But the GNI/capita measure underestimates the real standard of living of a nation if the exchange rate of its currency with respect to the U.S. dollar (to be able to compare the GNI/capita of each nation) is below the equilibrium rate. For example, if the currency of the nation is undervalued, say, by 20 percent, then the level of its real per capita income is also underestimated by 20 percent when converted into dollars. Furthermore, the GNI/capita of the nation is underestimated by the percentage of its production which is consumed by the average family directly (i.e., that is not sold on the market). To adjust for these measurement problems, the Purchasing Power Parity per capita or PPP/per capita is used. Table 1 shows that the PPP/capita is highest in Algeria and Lebanon ($14,390 and $14,070, respectively) and lowest in Jordan and Morocco ($8,980 and $7,710, respectively), as compared to $16,640 for the Upper Middle Income LDCs and $41,169 for the High-Income Nations.
But life expectancy and adult literacy are also important indicators of the standard of living of a nation. Table 1 shows that the life expectancy (the first figure for each nation is for males and the other is for females) for the six countries under study is very similar to that of the Upper Middle Income LDCs, except for Egypt, where the males life expectancy is substantially lower than in the other five nations and for Lebanon where both values are higher than for the Upper Middle Income LDCs. The life expectancy for the High-Income Countries is still higher, but not by very much.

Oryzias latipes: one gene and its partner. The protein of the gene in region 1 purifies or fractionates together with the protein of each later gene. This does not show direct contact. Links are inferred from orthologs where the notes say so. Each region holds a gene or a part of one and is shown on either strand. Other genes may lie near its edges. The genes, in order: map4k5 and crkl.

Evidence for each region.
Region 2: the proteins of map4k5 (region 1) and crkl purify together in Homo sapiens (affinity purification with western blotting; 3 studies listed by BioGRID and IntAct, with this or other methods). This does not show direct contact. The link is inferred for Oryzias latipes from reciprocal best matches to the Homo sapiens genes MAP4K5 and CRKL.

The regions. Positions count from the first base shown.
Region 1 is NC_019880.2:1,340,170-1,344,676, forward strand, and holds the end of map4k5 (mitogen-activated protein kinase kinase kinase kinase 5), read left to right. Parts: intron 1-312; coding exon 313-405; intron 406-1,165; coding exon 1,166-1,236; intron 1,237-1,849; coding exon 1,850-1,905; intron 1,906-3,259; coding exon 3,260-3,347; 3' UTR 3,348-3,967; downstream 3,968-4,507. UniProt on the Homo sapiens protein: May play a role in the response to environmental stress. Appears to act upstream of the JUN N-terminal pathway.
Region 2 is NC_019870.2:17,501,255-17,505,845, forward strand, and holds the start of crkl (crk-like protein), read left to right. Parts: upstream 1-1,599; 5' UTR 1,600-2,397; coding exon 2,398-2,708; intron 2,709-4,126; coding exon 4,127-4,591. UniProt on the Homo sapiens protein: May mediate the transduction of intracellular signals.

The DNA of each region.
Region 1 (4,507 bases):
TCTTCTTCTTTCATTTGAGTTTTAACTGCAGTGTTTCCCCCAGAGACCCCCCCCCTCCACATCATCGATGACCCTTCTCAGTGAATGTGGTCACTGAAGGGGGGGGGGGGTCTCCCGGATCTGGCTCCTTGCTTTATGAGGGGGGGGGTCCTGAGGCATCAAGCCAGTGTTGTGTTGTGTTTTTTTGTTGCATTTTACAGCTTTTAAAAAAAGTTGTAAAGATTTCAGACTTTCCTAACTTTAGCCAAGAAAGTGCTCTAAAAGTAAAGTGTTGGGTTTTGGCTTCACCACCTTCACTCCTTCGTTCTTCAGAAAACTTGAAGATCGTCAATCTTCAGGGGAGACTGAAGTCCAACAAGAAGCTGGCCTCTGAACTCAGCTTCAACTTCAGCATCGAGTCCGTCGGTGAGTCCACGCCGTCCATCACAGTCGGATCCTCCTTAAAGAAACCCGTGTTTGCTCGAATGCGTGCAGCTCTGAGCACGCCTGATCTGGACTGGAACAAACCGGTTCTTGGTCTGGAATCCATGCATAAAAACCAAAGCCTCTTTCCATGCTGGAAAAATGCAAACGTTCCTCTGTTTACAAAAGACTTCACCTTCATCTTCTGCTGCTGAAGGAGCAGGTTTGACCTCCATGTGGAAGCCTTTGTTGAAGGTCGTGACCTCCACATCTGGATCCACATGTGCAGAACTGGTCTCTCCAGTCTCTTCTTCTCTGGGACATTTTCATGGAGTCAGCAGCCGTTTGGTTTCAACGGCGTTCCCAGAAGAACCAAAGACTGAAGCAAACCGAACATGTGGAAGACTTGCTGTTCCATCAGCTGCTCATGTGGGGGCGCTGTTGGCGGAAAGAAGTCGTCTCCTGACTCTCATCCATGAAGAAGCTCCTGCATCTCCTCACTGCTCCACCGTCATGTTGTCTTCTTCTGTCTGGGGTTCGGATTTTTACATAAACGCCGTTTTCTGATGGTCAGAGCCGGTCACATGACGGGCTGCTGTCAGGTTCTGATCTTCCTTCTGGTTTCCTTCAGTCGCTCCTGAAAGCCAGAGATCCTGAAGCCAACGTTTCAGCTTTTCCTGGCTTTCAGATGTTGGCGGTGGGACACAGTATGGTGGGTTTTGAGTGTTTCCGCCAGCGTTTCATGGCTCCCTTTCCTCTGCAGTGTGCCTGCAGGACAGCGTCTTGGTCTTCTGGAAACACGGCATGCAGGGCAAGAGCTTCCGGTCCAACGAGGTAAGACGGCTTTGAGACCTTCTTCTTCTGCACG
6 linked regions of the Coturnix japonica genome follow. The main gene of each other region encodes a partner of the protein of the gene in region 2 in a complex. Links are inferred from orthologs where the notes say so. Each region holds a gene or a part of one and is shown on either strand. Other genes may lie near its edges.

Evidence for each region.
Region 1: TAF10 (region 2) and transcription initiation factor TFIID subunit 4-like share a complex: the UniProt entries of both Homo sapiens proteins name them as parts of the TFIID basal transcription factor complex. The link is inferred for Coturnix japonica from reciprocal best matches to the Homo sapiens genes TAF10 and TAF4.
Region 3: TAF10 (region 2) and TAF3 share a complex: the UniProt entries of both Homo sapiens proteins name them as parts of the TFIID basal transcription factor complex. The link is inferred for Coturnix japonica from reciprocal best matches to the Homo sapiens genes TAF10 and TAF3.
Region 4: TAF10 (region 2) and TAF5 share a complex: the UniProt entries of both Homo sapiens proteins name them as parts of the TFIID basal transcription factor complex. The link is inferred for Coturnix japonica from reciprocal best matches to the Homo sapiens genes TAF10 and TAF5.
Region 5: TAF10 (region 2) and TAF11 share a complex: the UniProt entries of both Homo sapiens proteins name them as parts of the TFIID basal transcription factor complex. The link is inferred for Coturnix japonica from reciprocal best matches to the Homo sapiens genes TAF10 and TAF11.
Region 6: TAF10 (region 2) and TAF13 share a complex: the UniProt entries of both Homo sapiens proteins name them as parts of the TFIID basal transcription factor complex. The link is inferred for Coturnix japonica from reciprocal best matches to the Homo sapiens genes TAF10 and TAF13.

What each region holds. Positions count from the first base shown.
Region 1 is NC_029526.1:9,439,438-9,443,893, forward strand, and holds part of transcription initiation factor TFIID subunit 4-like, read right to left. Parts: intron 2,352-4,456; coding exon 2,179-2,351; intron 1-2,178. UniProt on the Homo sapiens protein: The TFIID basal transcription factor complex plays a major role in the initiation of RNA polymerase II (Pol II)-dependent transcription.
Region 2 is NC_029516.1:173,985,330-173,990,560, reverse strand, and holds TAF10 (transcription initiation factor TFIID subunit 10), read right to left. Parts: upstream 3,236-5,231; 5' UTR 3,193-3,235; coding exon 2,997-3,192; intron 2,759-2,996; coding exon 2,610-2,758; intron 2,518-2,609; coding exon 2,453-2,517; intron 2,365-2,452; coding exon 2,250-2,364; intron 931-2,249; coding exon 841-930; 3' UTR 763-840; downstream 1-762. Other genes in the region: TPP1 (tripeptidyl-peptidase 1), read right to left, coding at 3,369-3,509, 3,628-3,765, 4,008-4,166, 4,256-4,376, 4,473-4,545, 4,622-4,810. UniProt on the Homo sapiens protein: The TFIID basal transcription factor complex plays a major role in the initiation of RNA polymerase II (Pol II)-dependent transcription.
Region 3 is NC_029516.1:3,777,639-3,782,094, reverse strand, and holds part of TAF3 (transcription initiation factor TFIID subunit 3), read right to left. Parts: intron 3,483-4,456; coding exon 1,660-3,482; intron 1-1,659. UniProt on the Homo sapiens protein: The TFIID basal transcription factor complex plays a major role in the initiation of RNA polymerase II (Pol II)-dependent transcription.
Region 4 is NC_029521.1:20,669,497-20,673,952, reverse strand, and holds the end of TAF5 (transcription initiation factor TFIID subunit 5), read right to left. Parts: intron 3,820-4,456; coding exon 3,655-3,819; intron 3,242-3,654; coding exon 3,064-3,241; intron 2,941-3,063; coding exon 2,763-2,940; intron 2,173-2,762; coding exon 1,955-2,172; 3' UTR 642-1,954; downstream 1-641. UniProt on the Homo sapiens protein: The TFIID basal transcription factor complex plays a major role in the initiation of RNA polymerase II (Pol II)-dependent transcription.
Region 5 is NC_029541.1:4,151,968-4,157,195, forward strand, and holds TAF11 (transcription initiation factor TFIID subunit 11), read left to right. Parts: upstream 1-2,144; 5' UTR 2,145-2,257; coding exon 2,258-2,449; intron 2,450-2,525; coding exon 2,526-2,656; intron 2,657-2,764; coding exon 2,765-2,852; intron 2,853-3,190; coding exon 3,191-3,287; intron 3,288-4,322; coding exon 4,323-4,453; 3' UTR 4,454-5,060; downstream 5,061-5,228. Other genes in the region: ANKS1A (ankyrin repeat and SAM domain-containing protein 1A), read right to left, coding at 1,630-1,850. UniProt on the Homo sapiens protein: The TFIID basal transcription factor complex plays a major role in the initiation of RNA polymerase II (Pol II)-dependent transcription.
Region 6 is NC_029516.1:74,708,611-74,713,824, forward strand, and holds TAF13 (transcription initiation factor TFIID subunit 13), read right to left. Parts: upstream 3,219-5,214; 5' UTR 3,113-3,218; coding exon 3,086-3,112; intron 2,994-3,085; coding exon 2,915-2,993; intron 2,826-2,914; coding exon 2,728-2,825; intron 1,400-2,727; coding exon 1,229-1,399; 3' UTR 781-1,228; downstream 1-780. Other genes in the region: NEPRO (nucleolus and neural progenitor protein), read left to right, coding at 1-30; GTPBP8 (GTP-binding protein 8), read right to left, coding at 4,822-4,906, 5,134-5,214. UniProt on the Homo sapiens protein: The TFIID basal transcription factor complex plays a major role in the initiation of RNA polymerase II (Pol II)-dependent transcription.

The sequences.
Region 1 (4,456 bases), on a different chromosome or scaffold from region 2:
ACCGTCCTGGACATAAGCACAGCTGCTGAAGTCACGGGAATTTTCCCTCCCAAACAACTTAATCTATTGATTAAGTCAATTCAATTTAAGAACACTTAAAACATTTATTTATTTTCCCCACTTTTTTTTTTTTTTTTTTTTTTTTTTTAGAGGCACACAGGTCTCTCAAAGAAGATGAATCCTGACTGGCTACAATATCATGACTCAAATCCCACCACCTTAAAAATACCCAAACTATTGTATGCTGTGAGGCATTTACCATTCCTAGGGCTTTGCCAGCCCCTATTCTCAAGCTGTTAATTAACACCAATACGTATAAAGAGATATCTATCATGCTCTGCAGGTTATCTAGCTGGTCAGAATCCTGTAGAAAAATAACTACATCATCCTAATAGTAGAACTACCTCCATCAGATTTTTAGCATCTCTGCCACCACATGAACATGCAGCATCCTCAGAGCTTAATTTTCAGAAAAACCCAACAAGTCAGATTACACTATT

Table 1 also shows that the adult literacy for the six countries are substantially lower than for the Middle Income LDCs, except for Jordan and Lebanon. To be noted is that, as opposed to the situation for life expectancy, the adult literacy of the six countries is much lower for women than for men, again, except than for Jordan and Lebanon.
Finally, Table 1 shows the “Human Development Index” or HDI measure of the average standard of living or wellbeing of a nation. This combines the PPP/capita, the life expectancy, and adult literacy as a single index (weighing each of the three factors equally). According to the HDI measure, the six countries under study did better than the High Middle Income LDCs, except for Morocco. To be noted is that the difference in the PPP/capita measure of the standard of living of the six countries under study with respect to that of the Upper Middle Income LDCs is higher than for the broader measure of the standard of living provided by the HDI. To further increase the average standard of living of the six nations under study (indeed for all developing nations), however, it is crucial to increase their GNI/capita and PPP GNI/capita in the future.